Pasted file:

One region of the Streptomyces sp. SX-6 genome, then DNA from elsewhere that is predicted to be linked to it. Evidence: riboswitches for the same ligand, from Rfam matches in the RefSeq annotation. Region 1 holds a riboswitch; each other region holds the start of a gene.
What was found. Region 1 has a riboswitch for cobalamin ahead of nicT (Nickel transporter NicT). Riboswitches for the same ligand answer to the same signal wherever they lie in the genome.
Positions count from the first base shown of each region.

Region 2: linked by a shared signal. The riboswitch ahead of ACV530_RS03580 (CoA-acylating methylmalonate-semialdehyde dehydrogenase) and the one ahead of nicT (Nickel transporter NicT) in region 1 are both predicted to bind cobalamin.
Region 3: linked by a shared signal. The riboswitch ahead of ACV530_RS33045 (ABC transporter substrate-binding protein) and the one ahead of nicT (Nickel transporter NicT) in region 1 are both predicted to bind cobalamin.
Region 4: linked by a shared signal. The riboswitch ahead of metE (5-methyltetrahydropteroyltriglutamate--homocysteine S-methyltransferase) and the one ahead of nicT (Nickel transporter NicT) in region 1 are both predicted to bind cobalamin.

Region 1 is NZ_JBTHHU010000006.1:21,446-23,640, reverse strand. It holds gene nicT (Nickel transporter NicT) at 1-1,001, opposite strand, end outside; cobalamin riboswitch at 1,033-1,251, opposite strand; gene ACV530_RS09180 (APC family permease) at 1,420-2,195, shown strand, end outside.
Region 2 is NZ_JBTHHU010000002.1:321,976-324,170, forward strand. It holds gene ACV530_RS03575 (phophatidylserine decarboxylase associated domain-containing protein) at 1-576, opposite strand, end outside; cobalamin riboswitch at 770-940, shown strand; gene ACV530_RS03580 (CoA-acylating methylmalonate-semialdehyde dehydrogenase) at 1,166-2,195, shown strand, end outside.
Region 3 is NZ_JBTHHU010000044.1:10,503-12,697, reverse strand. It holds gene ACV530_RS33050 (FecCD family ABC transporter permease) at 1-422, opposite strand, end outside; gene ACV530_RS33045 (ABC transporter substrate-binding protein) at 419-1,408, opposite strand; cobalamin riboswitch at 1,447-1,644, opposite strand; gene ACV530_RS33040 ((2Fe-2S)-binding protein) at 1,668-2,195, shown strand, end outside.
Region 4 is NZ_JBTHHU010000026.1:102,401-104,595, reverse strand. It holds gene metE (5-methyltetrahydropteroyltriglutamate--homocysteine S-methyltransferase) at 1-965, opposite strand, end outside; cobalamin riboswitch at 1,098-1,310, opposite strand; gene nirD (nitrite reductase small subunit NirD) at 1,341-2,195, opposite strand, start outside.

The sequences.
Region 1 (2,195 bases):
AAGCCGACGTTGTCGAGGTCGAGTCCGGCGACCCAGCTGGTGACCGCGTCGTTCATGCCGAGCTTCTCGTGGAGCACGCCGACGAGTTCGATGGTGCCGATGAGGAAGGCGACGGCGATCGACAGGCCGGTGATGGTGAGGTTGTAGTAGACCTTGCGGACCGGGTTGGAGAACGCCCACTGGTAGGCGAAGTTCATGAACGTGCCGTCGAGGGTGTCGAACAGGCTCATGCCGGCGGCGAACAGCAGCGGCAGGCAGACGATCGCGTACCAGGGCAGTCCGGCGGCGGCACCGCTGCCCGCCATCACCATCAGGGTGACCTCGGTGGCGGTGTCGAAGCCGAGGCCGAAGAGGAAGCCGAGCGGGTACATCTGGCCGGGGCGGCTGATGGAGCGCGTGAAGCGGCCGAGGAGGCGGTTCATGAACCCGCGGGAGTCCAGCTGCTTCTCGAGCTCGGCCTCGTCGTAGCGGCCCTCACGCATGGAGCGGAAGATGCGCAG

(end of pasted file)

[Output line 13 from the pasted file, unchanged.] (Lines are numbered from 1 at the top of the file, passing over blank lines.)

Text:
AAGCCGACGTTGTCGAGGTCGAGTCCGGCGACCCAGCTGGTGACCGCGTCGTTCATGCCGAGCTTCTCGTGGAGCACGCCGACGAGTTCGATGGTGCCGATGAGGAAGGCGACGGCGATCGACAGGCCGGTGATGGTGAGGTTGTAGTAGACCTTGCGGACCGGGTTGGAGAACGCCCACTGGTAGGCGAAGTTCATGAACGTGCCGTCGAGGGTGTCGAACAGGCTCATGCCGGCGGCGAACAGCAGCGGCAGGCAGACGATCGCGTACCAGGGCAGTCCGGCGGCGGCACCGCTGCCCGCCATCACCATCAGGGTGACCTCGGTGGCGGTGTCGAAGCCGAGGCCGAAGAGGAAGCCGAGCGGGTACATCTGGCCGGGGCGGCTGATGGAGCGCGTGAAGCGGCCGAGGAGGCGGTTCATGAACCCGCGGGAGTCCAGCTGCTTCTCGAGCTCGGCCTCGTCGTAGCGGCCCTCACGCATGGAGCGGAAGATGCGCAG